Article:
Candi Staton: The Ultimate Gospel Collection

The great soul queen discovers god and disco... and puts them together with surprisingly good results.

Candi Staton

The Ultimate Gospel Collection

Label: Shanachie
US Release Date: 2006-08-22
UK Release Date: 2006-09-04

Candi Staton has one of the great soul voices of our time, tougher and more resonant than Mavis Staples, less showily flamboyant than Aretha Franklin, earthier, by far, than Mahalia Jackson. She started, like nearly all female black singers of her time, in church, touring through her teens with the Jewel Gospel Trio. Four children, a troubled marriage and a stint as a church organist intervened, but she was rediscovered in the late 1960s by Rick Hall's Fame Records, which released a string of top 10 R&B hits. Switching to Warner, she even hit number one in the disco era with "Young Hearts Run Free". Still, she had more or less been forgotten when 2004's Candi Staton unearthed her classic Muscle Shoals material from 1969 to 1973 to nearly universal acclaim. She followed with His Hands in 2006, her first album of new secular material in more than 20 years. And now, with The Ultimate Gospel Collection we get a glimpse of what she had been up to in the interim, the long period between her R&B heyday and current revival when Candi Staton found god and gospel music.

This two-disc set collects previously released and new music primarily from the 1980s onward (though there is one Jewel Gospel Trio cut, the wonderful "Too Late", recorded in 1958). It is divided into two sections, with disc one focusing on traditional gospel music and disc two, called "contemporary hits", highlighting Staton's gospel/disco hybrid sometimes known as "gospco".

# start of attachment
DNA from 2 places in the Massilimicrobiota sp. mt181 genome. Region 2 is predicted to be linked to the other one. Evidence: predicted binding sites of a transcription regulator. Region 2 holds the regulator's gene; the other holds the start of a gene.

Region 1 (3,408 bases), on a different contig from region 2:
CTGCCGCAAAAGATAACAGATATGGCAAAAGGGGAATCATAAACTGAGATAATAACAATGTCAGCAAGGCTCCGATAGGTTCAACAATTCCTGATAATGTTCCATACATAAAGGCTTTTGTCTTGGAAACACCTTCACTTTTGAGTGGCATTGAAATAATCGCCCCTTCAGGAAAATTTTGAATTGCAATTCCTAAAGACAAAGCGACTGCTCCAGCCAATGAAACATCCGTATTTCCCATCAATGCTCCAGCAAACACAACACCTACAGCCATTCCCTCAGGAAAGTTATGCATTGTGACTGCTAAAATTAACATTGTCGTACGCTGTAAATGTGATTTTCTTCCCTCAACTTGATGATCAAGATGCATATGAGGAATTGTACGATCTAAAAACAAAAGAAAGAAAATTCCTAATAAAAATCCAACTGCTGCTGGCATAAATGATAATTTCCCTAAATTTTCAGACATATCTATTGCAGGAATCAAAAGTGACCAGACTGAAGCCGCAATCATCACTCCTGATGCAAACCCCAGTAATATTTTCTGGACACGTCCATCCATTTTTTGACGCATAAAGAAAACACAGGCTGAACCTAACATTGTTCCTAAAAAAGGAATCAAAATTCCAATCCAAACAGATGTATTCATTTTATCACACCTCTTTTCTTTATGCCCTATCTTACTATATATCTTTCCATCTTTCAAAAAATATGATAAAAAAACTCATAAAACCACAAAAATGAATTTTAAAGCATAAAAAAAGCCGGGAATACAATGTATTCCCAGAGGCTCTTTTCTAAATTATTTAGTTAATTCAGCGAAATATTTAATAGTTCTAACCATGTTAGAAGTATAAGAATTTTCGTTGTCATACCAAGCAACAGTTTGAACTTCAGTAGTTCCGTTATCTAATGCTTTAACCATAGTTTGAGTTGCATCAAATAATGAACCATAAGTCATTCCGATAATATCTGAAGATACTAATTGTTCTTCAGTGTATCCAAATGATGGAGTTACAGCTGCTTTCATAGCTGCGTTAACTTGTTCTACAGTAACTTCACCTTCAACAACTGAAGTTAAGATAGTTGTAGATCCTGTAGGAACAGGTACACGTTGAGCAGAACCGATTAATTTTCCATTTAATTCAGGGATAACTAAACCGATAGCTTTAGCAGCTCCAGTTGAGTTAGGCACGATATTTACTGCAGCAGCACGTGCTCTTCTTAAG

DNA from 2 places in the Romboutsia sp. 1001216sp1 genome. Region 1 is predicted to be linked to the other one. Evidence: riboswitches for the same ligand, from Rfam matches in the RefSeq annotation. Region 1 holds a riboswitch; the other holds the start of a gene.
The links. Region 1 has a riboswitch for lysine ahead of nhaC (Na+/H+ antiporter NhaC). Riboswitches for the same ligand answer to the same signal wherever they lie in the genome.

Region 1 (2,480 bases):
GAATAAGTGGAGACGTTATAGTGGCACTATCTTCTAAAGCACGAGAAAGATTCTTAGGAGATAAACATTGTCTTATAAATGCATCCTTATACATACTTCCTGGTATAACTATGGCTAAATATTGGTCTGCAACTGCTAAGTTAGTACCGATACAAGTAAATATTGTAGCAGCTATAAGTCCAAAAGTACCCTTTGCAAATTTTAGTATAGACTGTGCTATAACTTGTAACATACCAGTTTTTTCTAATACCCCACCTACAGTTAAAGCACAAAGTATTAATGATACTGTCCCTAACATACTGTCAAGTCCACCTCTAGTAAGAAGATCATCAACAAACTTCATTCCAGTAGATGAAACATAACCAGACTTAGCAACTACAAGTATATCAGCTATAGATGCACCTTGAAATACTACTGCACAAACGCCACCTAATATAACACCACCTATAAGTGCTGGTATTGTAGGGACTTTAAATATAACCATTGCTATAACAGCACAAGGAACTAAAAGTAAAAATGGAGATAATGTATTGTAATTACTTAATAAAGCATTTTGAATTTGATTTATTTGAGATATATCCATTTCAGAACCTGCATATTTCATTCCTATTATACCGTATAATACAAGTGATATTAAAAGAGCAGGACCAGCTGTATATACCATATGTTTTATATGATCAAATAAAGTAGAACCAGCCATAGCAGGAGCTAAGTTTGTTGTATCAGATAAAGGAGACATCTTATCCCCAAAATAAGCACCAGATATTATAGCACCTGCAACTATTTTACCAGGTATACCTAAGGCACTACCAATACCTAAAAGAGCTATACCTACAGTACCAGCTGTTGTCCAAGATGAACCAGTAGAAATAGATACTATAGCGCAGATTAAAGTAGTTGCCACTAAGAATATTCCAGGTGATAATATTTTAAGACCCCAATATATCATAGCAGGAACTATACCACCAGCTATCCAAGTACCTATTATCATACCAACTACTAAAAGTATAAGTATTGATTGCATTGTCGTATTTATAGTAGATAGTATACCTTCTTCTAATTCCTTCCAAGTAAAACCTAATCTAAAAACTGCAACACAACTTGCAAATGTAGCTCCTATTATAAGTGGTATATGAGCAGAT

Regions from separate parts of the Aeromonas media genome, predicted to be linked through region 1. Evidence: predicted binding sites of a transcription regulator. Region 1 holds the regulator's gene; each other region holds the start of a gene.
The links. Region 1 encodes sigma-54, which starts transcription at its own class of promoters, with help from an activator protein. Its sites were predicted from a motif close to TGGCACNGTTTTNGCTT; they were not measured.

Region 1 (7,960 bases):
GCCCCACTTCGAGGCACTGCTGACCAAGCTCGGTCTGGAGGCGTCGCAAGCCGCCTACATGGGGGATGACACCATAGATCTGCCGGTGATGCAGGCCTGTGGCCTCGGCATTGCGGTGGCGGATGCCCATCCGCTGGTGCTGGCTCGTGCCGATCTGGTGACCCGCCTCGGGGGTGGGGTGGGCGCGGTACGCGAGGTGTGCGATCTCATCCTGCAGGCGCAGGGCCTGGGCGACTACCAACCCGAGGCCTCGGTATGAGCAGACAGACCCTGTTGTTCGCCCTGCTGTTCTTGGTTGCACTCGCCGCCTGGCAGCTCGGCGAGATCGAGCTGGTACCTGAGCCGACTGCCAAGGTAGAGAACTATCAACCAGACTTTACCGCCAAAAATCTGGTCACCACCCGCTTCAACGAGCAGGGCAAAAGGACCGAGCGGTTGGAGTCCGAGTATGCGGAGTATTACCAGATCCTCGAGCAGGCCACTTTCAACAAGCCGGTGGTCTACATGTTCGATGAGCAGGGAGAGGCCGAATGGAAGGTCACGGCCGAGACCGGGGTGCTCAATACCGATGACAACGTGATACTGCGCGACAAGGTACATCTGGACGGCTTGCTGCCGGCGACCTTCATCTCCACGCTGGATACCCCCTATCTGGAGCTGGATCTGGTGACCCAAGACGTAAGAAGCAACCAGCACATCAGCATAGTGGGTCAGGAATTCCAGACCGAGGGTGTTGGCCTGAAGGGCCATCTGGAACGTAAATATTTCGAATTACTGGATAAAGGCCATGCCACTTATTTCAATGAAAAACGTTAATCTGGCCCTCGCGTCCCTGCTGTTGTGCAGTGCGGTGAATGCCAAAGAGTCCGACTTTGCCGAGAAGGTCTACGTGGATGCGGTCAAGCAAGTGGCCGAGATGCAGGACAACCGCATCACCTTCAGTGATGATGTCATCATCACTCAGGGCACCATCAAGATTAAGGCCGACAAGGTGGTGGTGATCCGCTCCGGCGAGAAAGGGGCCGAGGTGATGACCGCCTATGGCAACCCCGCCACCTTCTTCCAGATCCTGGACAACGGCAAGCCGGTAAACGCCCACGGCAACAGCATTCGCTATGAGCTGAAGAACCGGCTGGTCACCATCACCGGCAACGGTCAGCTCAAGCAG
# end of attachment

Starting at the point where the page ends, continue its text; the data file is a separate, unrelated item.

Even the traditional disc, however, diverges pretty sharply from pure church music, putting slinky soul beats behind its songs of praise. Opener "There's Nothing Left But God", originally from Staton's 2002 Proverbs 31 Woman, oozes sensuality out of every pump-organ'd pore, its rollicking blues beat rocking from side to side. And then there is Staton's voice, climbing steadily, surely, up the stately melody and letting loose with a note-shifting "whoo-ooo-ooo" when she gets there. The subject matter is downbeat -- literally losing everything to find Jesus -- but there is nothing but triumph in the melody. "Grace, They Call It Amazing" a newer cut which features Staton's son Marcus Williams on drum and her daughter Cassandra Hightower singing backup, is similarly uplifting, starting from a talk-sung invocation of god's grace and soaring in the tightly harmonized chorus. Staton's faith is tough and realistic; she's been through too much to indulge in sentiment. So there's a defiant joy in songs like "Shut Up and Start Praising", with its scorching duet with Dottie Peebles, and a touching heartache in "Mama" her song to the mother who died before she turned her life around. Some of the sounds are overly slick, others such as the hora-rhythmed "I Will Praise" are just plain odd. Still, the traditional songs, buoyed by contributions from Joe Ligon, the Richard Smallwood Singers and Dottie Peoples are surprisingly genuine and moving, even when they are a little too glossy.